When Family and Business Don't Mix - Part One

When Family and Business Don't Mix - Part One

INTRO: The litigation I describe in this two-part series is a very unfortunate example of what can happen without proper planning and documentation between people who co-own real estate and/or a business.

Many people, like my clients, become "involuntary" co-owners by inheriting a fractional interest in an asset. In my clients' case, they inherited a partial interest in both a commercial property and a retail business.

Family members often become "involuntary" co-owners of real estate and/or a business by inheriting a fractional interest in an asset co-owned by other family members.

Proper planning and related documentation should be completed by the first generation of (voluntary) co-owners, ideally at the time an asset is purchased. Otherwise, this co-ownership can become very problematic - even if such problems don't arise until the death of a first generation co-owner.

This article features an interesting case on point. I'll summarize the background, illustrate the core legal issues and outline a lesser known legal remedy.

Basic facts (names changed): My clients are siblings, John, Jane and Judy, whose mother, Carol, died 17 years ago. For decades, Carol owned fifty percent (50%) of a commercial building with her brother, Sam. The family operated a retail business at the property, of which Sam long ago became 90% owner and Carol 10% owner.

It's unknown what amounts Carol received from Sam for her 10% of the business and for rent that should have been paid by the business to Carol and Sam, as equal owners of the property.

When Carol died, my clients inherited her 50% of the property and her 10% of the business. My clients' Uncle Sam continued to run the business and it seemed to be pretty successful. But Sam never provided any significant information to his nephew and nieces. He simply sent them each a small monthly check, without identifying whether these distributions were for rent and/or for business profits.

My clients are of modest means and could certainly have used more funds from their inheritance. But they loved their Uncle Sam and trusted he was being fair. As the years went by, the value of the property increased substantially and presumably so did the business profits. Yet, while purchasing a large home for himself and buying a nice home for his daughter, Sam did not increase distributions to my clients. My clients began to suspect they were not being treated equitably.

In recent years, my clients made numerous requests for a business accounting and other relevant information, but Sam gave excuses and failed to honor these requests. My clients became frustrated and finally asked Sam if he would buy their 50% of the property. Sam said he was unwilling to do so, and my clients felt as though they had no options.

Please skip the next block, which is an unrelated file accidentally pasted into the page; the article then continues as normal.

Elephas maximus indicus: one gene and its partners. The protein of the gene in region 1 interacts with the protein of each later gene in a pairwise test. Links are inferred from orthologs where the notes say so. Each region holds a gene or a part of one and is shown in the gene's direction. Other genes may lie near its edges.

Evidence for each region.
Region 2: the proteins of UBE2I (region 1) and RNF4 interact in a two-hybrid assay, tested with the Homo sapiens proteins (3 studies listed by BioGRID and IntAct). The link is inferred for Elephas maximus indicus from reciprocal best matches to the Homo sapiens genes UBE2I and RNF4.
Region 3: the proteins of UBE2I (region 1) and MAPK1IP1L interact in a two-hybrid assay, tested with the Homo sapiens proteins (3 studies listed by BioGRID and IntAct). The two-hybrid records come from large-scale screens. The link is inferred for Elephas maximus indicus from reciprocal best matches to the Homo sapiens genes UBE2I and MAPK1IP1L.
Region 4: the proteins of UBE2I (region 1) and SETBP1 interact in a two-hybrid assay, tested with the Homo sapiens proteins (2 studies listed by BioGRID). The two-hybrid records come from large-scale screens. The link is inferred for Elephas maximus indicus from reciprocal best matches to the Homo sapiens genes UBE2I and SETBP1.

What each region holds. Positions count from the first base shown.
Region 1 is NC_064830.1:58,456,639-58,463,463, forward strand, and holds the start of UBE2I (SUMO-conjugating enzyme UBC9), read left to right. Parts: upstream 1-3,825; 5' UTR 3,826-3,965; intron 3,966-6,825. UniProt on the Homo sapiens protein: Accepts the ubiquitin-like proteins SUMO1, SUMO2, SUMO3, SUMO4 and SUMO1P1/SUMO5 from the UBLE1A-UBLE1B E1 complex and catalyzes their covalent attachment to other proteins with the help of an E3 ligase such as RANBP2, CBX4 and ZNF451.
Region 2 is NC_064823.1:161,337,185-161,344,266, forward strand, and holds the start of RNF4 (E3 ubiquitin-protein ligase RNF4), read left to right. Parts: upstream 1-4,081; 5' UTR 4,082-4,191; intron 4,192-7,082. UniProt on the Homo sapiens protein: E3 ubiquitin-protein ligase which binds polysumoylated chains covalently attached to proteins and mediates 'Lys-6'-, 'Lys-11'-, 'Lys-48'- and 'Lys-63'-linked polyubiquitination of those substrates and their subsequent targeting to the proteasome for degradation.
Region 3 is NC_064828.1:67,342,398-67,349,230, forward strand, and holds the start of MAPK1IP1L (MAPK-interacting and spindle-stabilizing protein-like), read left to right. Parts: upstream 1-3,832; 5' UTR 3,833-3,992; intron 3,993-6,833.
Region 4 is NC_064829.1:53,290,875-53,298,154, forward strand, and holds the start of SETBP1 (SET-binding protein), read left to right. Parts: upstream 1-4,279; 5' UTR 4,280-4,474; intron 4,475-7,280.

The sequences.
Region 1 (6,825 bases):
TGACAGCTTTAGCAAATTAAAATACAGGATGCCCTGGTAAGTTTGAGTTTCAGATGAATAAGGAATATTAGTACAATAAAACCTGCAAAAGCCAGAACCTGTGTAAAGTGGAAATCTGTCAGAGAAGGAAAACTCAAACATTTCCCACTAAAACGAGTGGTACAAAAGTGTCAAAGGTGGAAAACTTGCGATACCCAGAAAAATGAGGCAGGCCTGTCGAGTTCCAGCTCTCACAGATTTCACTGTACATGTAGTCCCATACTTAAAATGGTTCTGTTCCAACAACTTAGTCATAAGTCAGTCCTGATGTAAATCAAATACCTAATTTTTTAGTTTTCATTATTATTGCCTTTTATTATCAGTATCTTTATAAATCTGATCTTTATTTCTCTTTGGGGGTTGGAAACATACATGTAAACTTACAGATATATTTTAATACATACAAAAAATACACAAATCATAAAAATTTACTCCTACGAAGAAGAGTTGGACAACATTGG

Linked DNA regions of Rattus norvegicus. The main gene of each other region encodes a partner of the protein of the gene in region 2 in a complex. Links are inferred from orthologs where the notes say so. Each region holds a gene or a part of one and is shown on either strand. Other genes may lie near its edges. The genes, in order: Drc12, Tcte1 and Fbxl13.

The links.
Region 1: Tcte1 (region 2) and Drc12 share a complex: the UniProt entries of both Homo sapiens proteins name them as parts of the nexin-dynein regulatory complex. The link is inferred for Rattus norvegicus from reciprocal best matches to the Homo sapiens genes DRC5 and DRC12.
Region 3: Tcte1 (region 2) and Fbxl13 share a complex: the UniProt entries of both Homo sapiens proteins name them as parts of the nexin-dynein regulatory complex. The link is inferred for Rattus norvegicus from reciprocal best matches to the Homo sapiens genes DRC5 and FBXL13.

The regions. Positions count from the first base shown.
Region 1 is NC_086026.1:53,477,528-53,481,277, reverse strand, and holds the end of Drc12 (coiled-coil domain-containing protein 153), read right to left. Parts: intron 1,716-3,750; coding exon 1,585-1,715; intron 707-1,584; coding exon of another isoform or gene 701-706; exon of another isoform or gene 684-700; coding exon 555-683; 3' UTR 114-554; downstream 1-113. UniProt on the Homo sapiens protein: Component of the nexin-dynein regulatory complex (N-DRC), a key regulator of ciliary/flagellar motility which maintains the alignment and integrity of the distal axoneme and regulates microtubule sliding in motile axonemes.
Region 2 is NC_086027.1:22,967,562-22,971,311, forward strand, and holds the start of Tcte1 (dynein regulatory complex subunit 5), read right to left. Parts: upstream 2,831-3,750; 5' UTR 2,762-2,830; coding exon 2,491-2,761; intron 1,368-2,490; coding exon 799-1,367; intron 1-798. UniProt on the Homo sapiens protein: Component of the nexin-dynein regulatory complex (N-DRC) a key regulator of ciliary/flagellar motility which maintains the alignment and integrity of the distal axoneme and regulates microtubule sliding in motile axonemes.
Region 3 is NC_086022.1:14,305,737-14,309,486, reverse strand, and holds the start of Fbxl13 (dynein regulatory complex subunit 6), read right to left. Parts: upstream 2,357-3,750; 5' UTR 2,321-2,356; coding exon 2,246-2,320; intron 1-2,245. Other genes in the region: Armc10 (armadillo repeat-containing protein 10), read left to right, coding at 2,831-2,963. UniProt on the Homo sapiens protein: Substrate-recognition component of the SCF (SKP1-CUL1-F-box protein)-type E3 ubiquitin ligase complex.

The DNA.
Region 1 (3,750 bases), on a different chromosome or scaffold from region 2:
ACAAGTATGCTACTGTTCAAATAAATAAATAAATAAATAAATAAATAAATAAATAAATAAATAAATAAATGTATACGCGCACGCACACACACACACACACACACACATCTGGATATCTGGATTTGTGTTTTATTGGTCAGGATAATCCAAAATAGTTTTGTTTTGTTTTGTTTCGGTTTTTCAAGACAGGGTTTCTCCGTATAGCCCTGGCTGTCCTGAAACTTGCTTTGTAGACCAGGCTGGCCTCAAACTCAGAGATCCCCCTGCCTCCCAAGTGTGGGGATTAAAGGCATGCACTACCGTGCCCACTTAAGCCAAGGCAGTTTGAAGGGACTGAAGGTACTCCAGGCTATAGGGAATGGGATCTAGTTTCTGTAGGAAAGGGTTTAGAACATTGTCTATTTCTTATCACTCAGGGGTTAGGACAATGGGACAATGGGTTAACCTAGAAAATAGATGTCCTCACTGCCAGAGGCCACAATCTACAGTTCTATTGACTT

This article is intended to provide information of a general nature, and should not be relied upon as legal, tax, financial and/or business advice. Readers should obtain and rely upon specific advice only from their own qualified professional advisors. This communication is not intended or written to be used, for the purpose of: i) avoiding penalties under the Internal Revenue Code; or ii) promoting, marketing, or recommending to another party any matters addressed herein.

Mr. Silverman is an attorney with R. Silverman Law Group, 1855 Olympic Blvd., Suite 125, Walnut Creek, CA 94596; (925) 705-4474; rsilverman@rsilvermanlaw.com.

BUSINESS LEGAL SERVICES: Need to find an experienced estate & trust administrator in Walnut Creek CA? Contact Robert Silverman at 925-705-4474 for legal advice on prospective business purchase, business entity formation and general business counsel, including vendor contracts, customer contracts, independent contractor agreements, employee matters, acquiring another business, offering to sell and selling or gifting fractional interests in the business (e.g. fractional LLC membership interests or corporate shares), insurance matters, establishing business retirement plans, disputes or potential disputes with customers, vendors, employees, or selling the entire business.

Next When Family and Business Don't Mix - Part Two

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